In 2009, Robert Lustig, a specialist on pediatric hormone disorders and the leading expert in childhood obesity at the University of California (San Francisco, School of Medicine),  gave a lecture called “Sugar: The Bitter Truth.” The 90-minute talk features discussion of the nuances of fructose biochemistry and human physiology.

The talk was uploaded on youTube and has been viewed 800,000+ times. Check the talk –

Recently Gary Taubes, Robert Wood Johnson Foundation independent investigator in health policy,  did an article on the same in NYTime Magazine

 

The viral success of his lecture, though, has little to do with Lustig’s impressive credentials and far more with the persuasive case he makes that sugar is a “toxin” or a “poison,” terms he uses together 13 times through the course of the lecture, in addition to the five references to sugar as merely “evil.” And by “sugar,” Lustig means not only the white granulated stuff that we put in coffee and sprinkle on cereal — technically known as sucrose — but also high-fructose corn syrup, which has already become without Lustig’s help what he calls “the most demonized additive known to man.”

It doesn’t hurt Lustig’s cause that he is a compelling public speaker. His critics argue that what makes him compelling is his practice of taking suggestive evidence and insisting that it’s incontrovertible. Lustig certainly doesn’t dabble in shades of gray. Sugar is not just an empty calorie, he says; its effect on us is much more insidious. “It’s not about the calories,” he says. “It has nothing to do with the calories. It’s a poison by itself.”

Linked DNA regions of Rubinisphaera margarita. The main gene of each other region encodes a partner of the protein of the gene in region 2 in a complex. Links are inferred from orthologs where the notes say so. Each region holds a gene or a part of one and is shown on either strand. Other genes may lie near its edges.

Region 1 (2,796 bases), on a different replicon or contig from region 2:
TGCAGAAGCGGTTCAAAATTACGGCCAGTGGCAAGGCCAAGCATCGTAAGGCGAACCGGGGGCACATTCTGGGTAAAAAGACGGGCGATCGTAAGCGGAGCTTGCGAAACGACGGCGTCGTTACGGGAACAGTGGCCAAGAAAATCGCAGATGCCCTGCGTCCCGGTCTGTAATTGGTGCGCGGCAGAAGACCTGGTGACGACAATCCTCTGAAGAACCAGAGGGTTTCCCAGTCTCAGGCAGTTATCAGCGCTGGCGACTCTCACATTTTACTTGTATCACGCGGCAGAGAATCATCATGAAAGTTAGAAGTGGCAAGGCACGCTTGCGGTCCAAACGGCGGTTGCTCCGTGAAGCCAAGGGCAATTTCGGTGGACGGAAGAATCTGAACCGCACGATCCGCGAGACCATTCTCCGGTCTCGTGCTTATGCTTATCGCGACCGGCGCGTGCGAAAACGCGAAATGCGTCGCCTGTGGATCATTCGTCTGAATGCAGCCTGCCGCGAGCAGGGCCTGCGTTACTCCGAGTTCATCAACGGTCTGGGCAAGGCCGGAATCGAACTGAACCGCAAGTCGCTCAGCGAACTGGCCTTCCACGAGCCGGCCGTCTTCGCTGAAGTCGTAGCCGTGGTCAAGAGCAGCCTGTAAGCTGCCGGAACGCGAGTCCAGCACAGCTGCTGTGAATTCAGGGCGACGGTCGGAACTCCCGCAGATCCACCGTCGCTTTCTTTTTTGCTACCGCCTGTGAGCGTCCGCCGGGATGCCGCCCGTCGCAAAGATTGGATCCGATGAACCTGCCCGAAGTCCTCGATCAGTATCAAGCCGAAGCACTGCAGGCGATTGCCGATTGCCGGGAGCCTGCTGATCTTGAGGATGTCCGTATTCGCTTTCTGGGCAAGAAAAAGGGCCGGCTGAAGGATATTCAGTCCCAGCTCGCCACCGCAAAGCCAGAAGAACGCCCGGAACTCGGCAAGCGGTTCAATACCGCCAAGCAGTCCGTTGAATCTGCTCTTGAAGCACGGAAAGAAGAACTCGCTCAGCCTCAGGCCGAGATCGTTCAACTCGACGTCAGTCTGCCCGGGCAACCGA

If Lustig is right, then our excessive consumption of sugar is the primary reason that the numbers of obese and diabetic Americans have skyrocketed in the past 30 years. But his argument implies more than that. If Lustig is right, it would mean that sugar is also the likely dietary cause of several other chronic ailments widely considered to be diseases of Western lifestyles — heart disease, hypertension and many common cancers among them.Source: www.nytimes.com

 

As noted by Taube, the evidence is inconclusive, but it does make us all worried. Is sugar as bad as Lustig claims it to be? Is it the cause for all western diseases?

 

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